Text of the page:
2. Experimental Apparatus and Procedure

The GSHP system consists of the heat pump and the air/refrigerant heat exchanger replaced by the borehole-type underground heat exchanger made with copper tubes. A four-way valve changes the circulating direction of the refrigerant when the operation mode is changed. The underground heat exchanger comprises two long pipes connected by a U-shaped fitting at the bottom of a bored hole. The borehole is 165.2 mm in diameter and 30 m in depth. Compressor oil was mixed with 10.0 kg of R410A serving as refrigerant. The power of the indoor unit is 2.8 kW in cooling operation and 4.0 kW in heating operation. The heat transfer area of the air conditioner is 17.4 m2. The preset temperature is 23˚C in cooling operation and 24˚C in heating operation.

Figure 1 shows the experimental setup of the Scanning PIV system. A rectangular duct was installed at the outlet of the indoor unit. The cross-sectional area of air in the outlet of the duct is 0.0495 m2. Two thermometers (Pt100: class A), two hygrometers, and four hot wire anemometers were installed in the indoor unit. These hot wire anemometers have temperature compensator units to compensate the influence of atmosphere temperature to the measurement value of hot wire anemometers. The temperature and humidity were measured at the inlet and outlet of the indoor unit. The flow velocity was measured at the outlet duct. We used the smoke generator and a diode-pumped solid-state (DPSS) laser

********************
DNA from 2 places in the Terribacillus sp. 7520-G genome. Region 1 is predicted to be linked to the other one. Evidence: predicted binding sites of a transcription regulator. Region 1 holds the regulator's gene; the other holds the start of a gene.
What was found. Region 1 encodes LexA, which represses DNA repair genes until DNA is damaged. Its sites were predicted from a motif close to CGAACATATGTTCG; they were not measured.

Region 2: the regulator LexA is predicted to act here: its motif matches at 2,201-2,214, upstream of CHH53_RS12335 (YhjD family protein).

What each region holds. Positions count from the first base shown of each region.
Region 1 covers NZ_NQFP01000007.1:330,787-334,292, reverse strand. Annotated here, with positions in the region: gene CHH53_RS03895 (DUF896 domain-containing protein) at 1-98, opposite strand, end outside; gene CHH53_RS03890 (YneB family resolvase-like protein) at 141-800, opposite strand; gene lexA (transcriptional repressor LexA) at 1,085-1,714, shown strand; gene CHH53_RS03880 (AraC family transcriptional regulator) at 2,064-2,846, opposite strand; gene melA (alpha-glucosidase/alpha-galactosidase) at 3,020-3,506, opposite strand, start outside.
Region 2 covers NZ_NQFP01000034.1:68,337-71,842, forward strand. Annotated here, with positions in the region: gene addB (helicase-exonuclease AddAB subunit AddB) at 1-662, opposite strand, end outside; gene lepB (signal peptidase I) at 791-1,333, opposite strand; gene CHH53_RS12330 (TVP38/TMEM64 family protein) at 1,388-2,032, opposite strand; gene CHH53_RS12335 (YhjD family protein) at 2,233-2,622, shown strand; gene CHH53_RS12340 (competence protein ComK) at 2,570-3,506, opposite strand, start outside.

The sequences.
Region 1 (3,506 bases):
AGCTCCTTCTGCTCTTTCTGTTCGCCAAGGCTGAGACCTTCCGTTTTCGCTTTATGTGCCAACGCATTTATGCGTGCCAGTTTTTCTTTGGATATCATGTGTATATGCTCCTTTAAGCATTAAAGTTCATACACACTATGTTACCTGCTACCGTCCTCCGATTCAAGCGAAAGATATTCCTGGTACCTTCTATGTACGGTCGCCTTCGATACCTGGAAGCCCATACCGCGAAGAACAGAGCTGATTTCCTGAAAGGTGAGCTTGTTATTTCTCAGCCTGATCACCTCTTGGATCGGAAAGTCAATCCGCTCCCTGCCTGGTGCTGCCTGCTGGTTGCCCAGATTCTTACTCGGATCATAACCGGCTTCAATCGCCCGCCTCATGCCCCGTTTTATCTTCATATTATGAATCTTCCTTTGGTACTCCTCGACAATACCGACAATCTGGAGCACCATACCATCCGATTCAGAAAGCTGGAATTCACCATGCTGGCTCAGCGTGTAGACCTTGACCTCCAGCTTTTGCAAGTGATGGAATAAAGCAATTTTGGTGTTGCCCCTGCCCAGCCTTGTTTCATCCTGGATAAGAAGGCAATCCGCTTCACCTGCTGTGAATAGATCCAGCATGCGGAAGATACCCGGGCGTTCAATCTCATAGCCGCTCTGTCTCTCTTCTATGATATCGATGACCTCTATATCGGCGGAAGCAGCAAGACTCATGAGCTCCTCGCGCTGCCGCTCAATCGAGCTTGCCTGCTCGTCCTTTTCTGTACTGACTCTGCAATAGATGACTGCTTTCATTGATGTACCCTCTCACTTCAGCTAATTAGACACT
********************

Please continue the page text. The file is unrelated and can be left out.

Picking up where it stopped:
Figure 1. Experimental setup.

(wavelength: 532 nm, beam power: 1000 mW) for illumination of air flow. The laser beam was expanded using a Powell lens (beam width: 1.4 mm, fan angle: 1˚). The smoke generator supplies smoke through the inlet of the indoor unit. The diode laser illuminate particle of smoke at the outlet of the indoor unit. The high-speed camera (frame rate: 2000 fps, resolution: 640 × 480 pixels, field of view: 107 mm × 80 mm) takes pictures of the illuminated particles. The diode laser and the high-speed camera were installed on a traversing device. The position of the diode laser and the high-speed camera traverse the measurement plane at 150 mm/s constantly. Therefore, 8800 visualized images were recorded over 4.4 s, and the interval between each visualized area was 0.075 mm, as shown in Figure 2. Thus, the contiguous images overlapped for 95% of each visualized area, so the PIV method could be applied to contiguous images. The direct cross-correlation method was selected as the analytical algorithm for the PIV method. The rotation rate of the blower of the indoor unit was fixed during the measurement.